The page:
Chiara Curcio, Leonard Joel’s Head of Decorative Arts, sits down with Asian Art Specialist Carl Wantrup to explore the world of collecting, appreciating, and understanding Asian antiques and works of art.
Where did your passion for Asian antiques and design begin?
My grandfather was a collector of old European paintings and decorative arts, but also had a few Ming and Qing Dynasty Chinese Buddhist bronzes in his collection. When I look back, I realise that being around these mysterious Eastern devotional sculptures as a child was a strong experience in forming my love of Asian art. But the point where it really took off was in my art practice in my teens and twenties, being influenced by New York school abstract expressionism and gestural abstraction, and that led me to the simple, gestural black ink brushwork of Song Dynasty Chinese Ch’an painters, and later Japanese Zen Buddhist painters of the 16th to 18th Centuries. From there, it was only a short jump to the decorative arts like ceramics and sculpture.
During your time at Leonard Joel which item that you have handled has left the biggest impression?
I have handled some wonderful and rare pieces whilst working with Leonard Joel, but by far the biggest impression was left by the inscribed Qianlong Imperial zitan box from the de Voogd Collection sold by us in June 2020, amid the strangest and most poignant year in my memory. As I was walking through the de Voogd household on my first visit, a small box caught my eye, the quality and elegance striking me instantly. This box was not part of the group of works we had initially talked about for the consignment, and it took a while for the vendor to be willing to sell it, but it eventually hammered for $125,000. As far as I am aware, this was an Australian record for a Chinese scholar’s object. But more than this, it was one of the finest, most beautiful and culturally rich objects I have ever handled.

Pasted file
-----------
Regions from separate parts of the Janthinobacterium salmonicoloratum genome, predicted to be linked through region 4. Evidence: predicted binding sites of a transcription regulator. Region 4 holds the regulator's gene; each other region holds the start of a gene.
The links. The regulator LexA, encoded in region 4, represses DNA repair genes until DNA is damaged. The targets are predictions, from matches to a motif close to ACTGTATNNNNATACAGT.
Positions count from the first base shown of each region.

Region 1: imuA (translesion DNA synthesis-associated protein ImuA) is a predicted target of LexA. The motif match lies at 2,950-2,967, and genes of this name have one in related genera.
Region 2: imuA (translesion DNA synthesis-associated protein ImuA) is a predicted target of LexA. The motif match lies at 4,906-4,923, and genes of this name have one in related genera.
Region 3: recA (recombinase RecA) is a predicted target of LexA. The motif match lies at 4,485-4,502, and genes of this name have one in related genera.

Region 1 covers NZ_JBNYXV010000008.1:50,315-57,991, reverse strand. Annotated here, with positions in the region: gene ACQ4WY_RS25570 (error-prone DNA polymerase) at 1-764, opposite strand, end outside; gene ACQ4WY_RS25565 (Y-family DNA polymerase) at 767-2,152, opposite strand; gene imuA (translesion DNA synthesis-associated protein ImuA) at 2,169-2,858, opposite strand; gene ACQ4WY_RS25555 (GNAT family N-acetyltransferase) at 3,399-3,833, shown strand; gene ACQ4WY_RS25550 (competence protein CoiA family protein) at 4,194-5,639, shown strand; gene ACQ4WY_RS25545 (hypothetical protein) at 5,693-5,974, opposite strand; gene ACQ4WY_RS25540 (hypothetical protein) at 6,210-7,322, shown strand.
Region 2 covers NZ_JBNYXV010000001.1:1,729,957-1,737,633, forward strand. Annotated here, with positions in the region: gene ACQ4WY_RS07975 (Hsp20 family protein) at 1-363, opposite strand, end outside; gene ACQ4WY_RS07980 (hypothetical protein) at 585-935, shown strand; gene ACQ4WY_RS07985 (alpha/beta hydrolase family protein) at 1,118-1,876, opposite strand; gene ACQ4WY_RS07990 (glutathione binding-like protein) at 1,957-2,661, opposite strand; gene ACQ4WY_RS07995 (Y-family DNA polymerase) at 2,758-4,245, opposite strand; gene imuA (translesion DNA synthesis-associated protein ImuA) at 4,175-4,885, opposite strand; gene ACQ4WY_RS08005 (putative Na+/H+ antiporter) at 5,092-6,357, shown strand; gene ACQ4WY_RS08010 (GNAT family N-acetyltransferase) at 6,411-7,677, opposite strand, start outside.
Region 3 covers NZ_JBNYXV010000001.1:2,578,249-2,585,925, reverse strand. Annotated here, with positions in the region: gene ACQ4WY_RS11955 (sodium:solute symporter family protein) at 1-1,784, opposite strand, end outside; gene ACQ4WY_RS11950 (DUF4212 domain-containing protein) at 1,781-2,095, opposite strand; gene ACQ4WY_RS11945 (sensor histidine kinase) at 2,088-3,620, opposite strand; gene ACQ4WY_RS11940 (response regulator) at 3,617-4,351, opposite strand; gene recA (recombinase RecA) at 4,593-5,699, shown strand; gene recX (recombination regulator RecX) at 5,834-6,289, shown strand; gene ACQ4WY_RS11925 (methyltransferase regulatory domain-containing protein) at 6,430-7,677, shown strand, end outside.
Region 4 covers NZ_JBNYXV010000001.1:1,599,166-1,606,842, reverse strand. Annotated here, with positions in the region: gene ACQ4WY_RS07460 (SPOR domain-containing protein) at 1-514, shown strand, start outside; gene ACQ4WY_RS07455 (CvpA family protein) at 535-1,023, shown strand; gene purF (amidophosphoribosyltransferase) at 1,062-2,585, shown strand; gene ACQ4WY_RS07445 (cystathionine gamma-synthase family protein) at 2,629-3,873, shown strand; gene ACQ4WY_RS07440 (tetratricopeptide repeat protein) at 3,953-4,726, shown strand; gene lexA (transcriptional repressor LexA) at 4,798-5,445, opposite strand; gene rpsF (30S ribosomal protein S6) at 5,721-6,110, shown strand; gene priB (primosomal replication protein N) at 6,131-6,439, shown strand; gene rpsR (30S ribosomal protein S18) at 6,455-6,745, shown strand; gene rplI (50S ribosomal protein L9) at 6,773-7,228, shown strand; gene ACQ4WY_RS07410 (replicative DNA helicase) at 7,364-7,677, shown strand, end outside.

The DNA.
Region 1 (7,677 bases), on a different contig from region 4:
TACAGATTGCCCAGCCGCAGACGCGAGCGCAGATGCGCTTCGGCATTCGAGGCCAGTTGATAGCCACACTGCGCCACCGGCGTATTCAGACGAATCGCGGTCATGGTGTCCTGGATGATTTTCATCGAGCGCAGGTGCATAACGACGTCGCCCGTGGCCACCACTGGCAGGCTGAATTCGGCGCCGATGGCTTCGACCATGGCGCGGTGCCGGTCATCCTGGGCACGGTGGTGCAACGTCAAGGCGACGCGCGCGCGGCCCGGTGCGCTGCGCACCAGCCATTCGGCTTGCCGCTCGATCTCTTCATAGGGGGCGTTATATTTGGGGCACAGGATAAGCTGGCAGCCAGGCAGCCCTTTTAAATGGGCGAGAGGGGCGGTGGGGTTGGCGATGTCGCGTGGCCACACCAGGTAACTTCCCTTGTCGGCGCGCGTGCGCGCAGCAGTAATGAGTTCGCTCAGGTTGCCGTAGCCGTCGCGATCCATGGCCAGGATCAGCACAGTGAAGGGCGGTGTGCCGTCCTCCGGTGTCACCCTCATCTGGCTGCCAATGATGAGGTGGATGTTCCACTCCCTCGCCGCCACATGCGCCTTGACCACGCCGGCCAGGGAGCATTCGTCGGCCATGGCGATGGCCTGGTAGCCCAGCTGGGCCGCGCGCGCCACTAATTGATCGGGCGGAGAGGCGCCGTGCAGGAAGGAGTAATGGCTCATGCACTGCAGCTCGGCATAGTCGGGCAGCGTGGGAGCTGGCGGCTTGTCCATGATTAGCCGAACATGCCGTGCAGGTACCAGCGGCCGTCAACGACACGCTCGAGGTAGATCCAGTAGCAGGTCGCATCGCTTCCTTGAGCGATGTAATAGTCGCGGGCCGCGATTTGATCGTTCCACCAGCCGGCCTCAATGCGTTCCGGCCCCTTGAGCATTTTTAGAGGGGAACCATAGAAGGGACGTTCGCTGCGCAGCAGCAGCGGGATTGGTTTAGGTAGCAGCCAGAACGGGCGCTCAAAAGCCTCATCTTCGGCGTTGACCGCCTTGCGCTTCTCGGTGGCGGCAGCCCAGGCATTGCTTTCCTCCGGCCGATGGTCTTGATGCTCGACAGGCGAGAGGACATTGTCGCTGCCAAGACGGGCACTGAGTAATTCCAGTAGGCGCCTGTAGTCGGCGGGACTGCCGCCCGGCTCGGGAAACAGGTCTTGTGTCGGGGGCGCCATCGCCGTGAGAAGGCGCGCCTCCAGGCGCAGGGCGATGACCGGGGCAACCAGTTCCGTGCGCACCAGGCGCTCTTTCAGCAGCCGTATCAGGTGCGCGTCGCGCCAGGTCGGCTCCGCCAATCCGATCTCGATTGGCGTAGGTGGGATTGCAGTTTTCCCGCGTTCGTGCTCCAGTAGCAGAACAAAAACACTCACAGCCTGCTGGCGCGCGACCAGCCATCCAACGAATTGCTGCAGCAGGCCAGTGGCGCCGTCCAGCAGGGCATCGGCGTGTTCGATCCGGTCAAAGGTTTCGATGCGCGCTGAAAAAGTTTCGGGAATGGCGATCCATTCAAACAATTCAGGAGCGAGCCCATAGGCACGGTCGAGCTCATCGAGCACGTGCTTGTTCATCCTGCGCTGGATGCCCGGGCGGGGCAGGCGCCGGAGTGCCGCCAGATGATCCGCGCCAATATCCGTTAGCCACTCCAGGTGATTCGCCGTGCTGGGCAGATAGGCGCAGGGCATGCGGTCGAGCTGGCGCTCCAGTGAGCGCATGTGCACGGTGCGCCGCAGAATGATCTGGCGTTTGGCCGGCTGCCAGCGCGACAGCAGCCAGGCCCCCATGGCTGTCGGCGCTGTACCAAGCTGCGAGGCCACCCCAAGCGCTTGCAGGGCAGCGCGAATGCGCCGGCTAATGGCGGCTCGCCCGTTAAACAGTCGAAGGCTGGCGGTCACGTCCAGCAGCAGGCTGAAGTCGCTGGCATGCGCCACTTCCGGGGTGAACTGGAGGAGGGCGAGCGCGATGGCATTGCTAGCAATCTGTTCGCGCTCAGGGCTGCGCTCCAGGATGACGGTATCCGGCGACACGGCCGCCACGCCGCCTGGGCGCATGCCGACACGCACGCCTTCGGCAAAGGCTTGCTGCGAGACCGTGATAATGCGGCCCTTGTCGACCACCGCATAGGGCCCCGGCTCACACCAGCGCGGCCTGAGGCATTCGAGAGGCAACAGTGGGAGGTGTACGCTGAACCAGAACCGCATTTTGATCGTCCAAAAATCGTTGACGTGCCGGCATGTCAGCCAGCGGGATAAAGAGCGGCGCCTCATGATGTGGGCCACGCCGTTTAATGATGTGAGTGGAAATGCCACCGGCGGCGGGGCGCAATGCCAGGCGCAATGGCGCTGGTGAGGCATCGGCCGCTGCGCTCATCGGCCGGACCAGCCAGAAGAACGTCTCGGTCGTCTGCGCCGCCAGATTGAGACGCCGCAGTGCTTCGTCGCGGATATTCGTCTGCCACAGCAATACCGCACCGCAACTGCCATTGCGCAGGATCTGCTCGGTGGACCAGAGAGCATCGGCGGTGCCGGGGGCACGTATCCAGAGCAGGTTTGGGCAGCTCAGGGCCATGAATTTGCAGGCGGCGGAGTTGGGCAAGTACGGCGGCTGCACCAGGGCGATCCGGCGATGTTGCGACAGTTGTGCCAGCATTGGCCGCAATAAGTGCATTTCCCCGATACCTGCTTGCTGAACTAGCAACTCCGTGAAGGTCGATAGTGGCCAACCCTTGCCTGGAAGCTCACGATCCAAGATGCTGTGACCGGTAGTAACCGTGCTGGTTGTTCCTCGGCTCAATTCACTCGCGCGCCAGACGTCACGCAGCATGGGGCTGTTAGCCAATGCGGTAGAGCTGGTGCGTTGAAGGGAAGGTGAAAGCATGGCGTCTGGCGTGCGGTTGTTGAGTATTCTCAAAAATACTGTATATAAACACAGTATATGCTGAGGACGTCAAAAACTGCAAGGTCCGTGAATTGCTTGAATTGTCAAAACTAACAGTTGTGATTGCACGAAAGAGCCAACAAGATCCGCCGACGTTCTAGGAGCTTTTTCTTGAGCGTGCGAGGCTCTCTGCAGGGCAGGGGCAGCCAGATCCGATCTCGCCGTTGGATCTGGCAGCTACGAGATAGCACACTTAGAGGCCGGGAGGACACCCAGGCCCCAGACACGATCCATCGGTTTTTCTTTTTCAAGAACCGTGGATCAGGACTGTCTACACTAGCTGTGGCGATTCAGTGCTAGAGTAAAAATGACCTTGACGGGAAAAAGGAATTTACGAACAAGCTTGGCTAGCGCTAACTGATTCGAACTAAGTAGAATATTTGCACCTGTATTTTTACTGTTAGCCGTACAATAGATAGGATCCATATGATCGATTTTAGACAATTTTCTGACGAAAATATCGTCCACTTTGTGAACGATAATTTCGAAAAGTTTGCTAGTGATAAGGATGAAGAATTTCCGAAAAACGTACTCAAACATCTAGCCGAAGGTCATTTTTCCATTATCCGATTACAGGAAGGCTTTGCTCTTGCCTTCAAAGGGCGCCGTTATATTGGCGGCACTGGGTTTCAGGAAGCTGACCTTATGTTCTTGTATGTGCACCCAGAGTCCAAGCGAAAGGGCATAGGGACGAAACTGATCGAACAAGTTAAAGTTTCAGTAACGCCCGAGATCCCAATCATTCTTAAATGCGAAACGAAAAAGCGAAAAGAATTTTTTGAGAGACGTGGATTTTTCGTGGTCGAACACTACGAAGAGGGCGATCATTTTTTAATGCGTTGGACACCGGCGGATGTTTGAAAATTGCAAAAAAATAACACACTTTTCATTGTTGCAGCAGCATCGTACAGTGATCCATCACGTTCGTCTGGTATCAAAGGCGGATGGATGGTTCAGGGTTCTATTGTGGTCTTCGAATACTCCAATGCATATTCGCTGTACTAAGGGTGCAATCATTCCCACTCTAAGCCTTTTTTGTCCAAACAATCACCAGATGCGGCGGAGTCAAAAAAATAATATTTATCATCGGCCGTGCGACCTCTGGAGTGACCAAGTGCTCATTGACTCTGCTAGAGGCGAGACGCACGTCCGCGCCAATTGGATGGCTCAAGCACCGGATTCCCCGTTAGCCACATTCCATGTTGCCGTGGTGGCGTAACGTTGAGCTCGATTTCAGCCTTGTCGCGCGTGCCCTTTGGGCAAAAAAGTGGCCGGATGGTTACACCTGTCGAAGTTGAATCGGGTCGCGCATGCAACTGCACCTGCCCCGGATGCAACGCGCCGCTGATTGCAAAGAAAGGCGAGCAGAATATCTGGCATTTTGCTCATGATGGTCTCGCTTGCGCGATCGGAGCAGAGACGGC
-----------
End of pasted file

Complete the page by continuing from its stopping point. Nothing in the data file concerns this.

What item are you most looking forward to offering in the forthcoming March Chinese Ceramics and Works of Art Auction?
My personal favourite in our auction this March is a small Chinese Longquan celadon flower vase of the Ming Dynasty, with incised decoration of scrolling flowers around the sides, accompanied by an early fitted Japanese wooden box. This piece is of excellent colour for its period, with wonderful incised decoration, and being a Japanese heirloom ceramic, is in really fantastic condition, and is quite special in being accompanied by such an early box.
What piece of advice would you give to an Asian art collector?
Simply put, to see and handle as many genuine pieces as possible. This involves visiting fine public and private collecting institutions in Australia like the National Gallery in Canberra, the NGV in Melbourne, the Art Gallery of NSW, and if possible, international institutions like the MET in New York, The British Museum, the National Palace Museum in Taipei, Tokyo National Museum, and many others. I also recommend viewing as many well curated auctions as possible, both in Australia and around the world, where one can handle a significant number of vetted pieces. Lastly, dealing with great specialist dealers, one can glean some very subtle information on artworks and specialist points of understanding that are the sum of their decades of scholarship and connoisseurship in their chosen field.
CARL WANTRUP / Asian Art Specialist
CHIARA CURCIO / Head of Decorative Arts